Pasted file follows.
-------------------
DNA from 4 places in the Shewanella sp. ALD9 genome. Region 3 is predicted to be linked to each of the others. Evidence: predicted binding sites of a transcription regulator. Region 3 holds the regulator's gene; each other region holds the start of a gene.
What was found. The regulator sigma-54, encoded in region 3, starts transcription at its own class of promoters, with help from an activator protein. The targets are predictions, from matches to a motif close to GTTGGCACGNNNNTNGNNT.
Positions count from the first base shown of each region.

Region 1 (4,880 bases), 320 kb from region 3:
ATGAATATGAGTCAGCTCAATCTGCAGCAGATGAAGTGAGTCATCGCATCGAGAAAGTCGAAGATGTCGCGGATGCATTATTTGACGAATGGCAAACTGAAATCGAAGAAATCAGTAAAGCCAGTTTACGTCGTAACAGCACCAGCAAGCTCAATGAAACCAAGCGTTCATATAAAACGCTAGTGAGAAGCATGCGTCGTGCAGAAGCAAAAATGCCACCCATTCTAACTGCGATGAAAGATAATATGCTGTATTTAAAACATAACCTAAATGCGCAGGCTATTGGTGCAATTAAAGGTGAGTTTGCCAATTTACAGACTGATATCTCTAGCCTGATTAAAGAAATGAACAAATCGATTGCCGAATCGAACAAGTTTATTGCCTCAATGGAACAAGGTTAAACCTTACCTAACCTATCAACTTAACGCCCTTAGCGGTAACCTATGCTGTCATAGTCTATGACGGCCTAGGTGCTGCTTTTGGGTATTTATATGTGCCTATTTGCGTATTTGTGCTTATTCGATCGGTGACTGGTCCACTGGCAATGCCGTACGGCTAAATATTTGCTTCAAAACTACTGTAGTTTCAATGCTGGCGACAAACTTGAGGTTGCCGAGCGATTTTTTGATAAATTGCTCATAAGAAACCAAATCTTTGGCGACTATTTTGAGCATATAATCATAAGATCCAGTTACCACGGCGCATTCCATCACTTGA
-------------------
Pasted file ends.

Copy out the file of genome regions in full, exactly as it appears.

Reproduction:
DNA from 4 places in the Shewanella sp. ALD9 genome. Region 3 is predicted to be linked to each of the others. Evidence: predicted binding sites of a transcription regulator. Region 3 holds the regulator's gene; each other region holds the start of a gene.
What was found. The regulator sigma-54, encoded in region 3, starts transcription at its own class of promoters, with help from an activator protein. The targets are predictions, from matches to a motif close to GTTGGCACGNNNNTNGNNT.
Positions count from the first base shown of each region.

Region 1 (4,880 bases), 320 kb from region 3:
ATGAATATGAGTCAGCTCAATCTGCAGCAGATGAAGTGAGTCATCGCATCGAGAAAGTCGAAGATGTCGCGGATGCATTATTTGACGAATGGCAAACTGAAATCGAAGAAATCAGTAAAGCCAGTTTACGTCGTAACAGCACCAGCAAGCTCAATGAAACCAAGCGTTCATATAAAACGCTAGTGAGAAGCATGCGTCGTGCAGAAGCAAAAATGCCACCCATTCTAACTGCGATGAAAGATAATATGCTGTATTTAAAACATAACCTAAATGCGCAGGCTATTGGTGCAATTAAAGGTGAGTTTGCCAATTTACAGACTGATATCTCTAGCCTGATTAAAGAAATGAACAAATCGATTGCCGAATCGAACAAGTTTATTGCCTCAATGGAACAAGGTTAAACCTTACCTAACCTATCAACTTAACGCCCTTAGCGGTAACCTATGCTGTCATAGTCTATGACGGCCTAGGTGCTGCTTTTGGGTATTTATATGTGCCTATTTGCGTATTTGTGCTTATTCGATCGGTGACTGGTCCACTGGCAATGCCGTACGGCTAAATATTTGCTTCAAAACTACTGTAGTTTCAATGCTGGCGACAAACTTGAGGTTGCCGAGCGATTTTTTGATAAATTGCTCATAAGAAACCAAATCTTTGGCGACTATTTTGAGCATATAATCATAAGATCCAGTTACCACGGCGCATTCCATCACTTGA